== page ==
There’s no silver bullet when it comes to protecting schools. Keeping students safe is the responsibility of the entire community.
As classes resumed at schools across the country this fall, the issue of school safety is once again at the forefront of the national debate. How best to address school safety, both at the K-12 and higher education levels, is a weighty issue with no easy answers.
Simply trying to assess the level of school and university preparedness is challenging.
“As a country, we don’t have a good handle on where schools stand today because there is no good evidence of how safe schools really are,” said Amanda Klinger, director of operations for the Educator’s School Safety Network, a nonprofit that works with K-12 schools and institutions of higher education. “Save the Children did a report on what states require of schools, but we don’t know how many schools are meeting those requirements. From the research we do here, we generally find that schools are sorely underprepared, but we can’t say that in a quantified way.”
“Overall, we find that both K-12 and colleges are lacking in planning and preparedness,” said Daniel Pascale, senior director of security and emergency management services at Margolis Healy, a professional services firm based in Burlington, Vt., that specializes in campus safety, security and regulatory compliance for higher education and K-12. “And there is no one-size-fits-all solution. School safety initiatives are often put into a box that’s tied to state or federal funding and requires them to produce some sort of document or program that fits a certain criteria. But schools vary greatly and they all have unique needs, threats and resources.”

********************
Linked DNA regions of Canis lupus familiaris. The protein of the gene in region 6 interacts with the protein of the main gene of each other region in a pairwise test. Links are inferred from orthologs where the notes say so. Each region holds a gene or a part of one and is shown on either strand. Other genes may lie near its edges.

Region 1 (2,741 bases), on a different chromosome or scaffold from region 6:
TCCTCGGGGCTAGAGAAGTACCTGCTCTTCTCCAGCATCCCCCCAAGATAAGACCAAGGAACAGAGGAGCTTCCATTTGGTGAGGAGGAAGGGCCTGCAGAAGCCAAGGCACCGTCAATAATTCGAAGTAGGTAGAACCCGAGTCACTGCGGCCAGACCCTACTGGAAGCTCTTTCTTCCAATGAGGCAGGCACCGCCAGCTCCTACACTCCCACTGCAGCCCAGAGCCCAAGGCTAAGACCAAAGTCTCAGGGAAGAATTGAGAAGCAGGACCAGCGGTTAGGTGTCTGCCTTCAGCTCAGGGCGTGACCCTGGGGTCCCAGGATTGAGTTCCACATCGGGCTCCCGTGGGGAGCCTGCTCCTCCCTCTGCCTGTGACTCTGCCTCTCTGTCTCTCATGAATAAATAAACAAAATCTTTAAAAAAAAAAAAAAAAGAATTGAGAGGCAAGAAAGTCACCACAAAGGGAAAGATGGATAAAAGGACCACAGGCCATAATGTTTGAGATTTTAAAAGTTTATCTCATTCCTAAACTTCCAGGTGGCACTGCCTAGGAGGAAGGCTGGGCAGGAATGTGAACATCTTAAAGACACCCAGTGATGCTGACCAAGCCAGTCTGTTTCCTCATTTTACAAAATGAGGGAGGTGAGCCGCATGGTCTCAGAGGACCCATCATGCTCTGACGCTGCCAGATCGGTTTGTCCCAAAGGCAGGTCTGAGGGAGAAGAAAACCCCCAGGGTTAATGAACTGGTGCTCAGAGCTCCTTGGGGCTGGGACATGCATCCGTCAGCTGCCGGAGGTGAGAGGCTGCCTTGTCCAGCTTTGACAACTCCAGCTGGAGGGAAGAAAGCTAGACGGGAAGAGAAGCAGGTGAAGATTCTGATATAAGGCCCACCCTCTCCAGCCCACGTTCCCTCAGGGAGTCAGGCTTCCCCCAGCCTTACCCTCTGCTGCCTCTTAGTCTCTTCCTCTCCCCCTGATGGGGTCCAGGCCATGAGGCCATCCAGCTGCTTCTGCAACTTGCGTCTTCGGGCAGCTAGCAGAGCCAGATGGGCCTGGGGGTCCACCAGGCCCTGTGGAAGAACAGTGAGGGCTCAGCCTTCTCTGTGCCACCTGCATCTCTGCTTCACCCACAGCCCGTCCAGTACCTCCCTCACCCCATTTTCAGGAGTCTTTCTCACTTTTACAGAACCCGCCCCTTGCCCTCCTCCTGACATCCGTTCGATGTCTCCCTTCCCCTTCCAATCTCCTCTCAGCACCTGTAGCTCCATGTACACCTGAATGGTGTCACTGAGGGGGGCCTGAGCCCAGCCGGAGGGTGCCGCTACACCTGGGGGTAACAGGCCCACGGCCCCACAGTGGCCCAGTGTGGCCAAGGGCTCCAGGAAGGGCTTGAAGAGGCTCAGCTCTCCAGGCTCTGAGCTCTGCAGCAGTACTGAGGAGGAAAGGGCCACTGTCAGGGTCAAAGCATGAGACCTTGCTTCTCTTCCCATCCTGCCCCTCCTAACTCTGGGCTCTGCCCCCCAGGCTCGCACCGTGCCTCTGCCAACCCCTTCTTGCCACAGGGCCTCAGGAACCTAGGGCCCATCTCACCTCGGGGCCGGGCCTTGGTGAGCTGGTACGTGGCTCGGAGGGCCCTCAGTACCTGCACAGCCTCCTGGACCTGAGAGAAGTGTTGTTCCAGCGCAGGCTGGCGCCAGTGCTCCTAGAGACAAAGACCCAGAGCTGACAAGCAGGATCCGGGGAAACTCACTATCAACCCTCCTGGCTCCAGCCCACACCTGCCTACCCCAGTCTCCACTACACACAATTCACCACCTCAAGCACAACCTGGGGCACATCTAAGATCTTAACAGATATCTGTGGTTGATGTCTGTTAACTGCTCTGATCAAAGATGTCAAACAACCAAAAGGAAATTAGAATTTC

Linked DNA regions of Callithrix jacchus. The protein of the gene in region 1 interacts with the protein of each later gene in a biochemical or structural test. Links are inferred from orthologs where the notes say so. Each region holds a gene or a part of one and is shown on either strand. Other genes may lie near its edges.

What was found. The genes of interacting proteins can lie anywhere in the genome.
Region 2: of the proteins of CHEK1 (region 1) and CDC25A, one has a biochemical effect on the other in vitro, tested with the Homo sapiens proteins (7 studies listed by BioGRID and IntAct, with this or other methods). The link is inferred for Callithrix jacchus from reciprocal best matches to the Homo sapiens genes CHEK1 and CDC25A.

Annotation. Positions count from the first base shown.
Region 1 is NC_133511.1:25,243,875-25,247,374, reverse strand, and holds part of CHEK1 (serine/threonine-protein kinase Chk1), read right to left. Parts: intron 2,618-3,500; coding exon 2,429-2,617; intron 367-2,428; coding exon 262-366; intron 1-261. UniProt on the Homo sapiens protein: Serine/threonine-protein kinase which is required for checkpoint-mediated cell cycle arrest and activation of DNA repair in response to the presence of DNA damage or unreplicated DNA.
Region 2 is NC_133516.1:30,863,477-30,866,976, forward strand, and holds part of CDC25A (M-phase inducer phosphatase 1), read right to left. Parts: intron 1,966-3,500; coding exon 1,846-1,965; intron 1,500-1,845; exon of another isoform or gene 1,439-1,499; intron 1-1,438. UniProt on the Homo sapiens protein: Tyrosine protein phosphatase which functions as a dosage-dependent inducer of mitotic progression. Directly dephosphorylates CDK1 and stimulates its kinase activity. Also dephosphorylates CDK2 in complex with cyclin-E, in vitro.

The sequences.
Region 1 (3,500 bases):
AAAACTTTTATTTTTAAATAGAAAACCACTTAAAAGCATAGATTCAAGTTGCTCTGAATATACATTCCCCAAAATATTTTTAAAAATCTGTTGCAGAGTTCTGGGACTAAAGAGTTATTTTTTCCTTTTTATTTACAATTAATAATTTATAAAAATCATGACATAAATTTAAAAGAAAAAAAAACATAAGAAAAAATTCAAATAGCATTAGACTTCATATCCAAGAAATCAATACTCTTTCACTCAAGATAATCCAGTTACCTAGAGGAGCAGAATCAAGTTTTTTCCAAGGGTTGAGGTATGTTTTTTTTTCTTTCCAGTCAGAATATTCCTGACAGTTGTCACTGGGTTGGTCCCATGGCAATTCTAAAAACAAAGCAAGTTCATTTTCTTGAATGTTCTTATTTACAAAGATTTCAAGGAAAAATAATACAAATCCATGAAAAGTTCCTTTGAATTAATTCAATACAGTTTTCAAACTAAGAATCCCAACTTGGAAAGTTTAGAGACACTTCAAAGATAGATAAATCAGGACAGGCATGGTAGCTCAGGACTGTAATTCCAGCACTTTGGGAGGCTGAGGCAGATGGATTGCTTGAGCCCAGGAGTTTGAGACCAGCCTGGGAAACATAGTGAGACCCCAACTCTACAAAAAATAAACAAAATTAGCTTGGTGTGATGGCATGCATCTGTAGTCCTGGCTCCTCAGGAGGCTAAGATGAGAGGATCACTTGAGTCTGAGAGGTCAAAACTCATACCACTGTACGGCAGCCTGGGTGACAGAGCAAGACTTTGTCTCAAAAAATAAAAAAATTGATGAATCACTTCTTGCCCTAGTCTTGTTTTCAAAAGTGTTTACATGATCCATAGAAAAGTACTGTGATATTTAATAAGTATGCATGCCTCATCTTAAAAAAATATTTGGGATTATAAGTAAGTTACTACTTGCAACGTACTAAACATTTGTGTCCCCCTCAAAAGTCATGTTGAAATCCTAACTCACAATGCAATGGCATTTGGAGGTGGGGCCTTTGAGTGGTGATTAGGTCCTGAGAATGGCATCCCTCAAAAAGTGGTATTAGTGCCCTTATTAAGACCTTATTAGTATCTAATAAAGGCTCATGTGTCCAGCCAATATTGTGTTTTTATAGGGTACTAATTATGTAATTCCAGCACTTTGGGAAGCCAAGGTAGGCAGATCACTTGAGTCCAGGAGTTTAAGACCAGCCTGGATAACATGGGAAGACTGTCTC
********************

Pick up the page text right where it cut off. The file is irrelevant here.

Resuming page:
Given the pervasiveness of a wide range of low-cost, low-impact technologies today, some school safety advocates are pushing for tech-based approaches to school safety. In July, the Burlington Community School District in Iowa generated media attention when it announced it was equipping its principals and assistant principals with body-worn cameras. The move was the result of a complaint against one principal that was later disproved, according to a story in The Des Moines Register.
The district’s superintendent said he felt the cameras provide “personal accountability.” But Ken Trump, president of National School Safety and Security Services, a Cleveland-based national school safety consulting firm, believes equipping educators with body cams is “more like swatting flies with a sledgehammer than providing accountability.”
Technology, Trump and other school safety experts say, is a great tool, but he cautioned schools against leaning on it as the primary answer to school safety.